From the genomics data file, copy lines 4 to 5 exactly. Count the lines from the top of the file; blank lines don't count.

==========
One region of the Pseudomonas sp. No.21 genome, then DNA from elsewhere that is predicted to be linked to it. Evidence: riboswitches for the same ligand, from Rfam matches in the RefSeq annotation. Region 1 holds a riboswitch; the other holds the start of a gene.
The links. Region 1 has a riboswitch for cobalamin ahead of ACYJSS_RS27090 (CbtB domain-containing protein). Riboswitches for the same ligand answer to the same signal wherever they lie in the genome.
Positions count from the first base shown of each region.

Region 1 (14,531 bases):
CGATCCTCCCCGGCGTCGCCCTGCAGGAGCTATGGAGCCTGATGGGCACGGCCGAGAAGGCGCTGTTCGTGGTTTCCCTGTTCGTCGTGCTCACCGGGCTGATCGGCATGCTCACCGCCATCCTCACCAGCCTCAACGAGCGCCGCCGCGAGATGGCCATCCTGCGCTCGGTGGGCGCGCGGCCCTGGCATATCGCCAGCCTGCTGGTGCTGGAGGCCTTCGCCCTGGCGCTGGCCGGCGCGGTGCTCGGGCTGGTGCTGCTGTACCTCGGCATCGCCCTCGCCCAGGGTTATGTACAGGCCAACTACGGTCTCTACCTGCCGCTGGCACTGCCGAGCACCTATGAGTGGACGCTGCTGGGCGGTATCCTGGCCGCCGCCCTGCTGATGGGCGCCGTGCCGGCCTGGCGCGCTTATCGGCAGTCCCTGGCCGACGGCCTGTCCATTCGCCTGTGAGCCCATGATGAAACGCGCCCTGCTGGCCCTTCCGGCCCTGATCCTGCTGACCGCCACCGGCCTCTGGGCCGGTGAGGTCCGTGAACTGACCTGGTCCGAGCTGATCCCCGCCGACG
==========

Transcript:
Region 1 (14,531 bases):
CGATCCTCCCCGGCGTCGCCCTGCAGGAGCTATGGAGCCTGATGGGCACGGCCGAGAAGGCGCTGTTCGTGGTTTCCCTGTTCGTCGTGCTCACCGGGCTGATCGGCATGCTCACCGCCATCCTCACCAGCCTCAACGAGCGCCGCCGCGAGATGGCCATCCTGCGCTCGGTGGGCGCGCGGCCCTGGCATATCGCCAGCCTGCTGGTGCTGGAGGCCTTCGCCCTGGCGCTGGCCGGCGCGGTGCTCGGGCTGGTGCTGCTGTACCTCGGCATCGCCCTCGCCCAGGGTTATGTACAGGCCAACTACGGTCTCTACCTGCCGCTGGCACTGCCGAGCACCTATGAGTGGACGCTGCTGGGCGGTATCCTGGCCGCCGCCCTGCTGATGGGCGCCGTGCCGGCCTGGCGCGCTTATCGGCAGTCCCTGGCCGACGGCCTGTCCATTCGCCTGTGAGCCCATGATGAAACGCGCCCTGCTGGCCCTTCCGGCCCTGATCCTGCTGACCGCCACCGGCCTCTGGGCCGGTGAGGTCCGTGAACTGACCTGGTCCGAGCTGATCCCCGCCGACG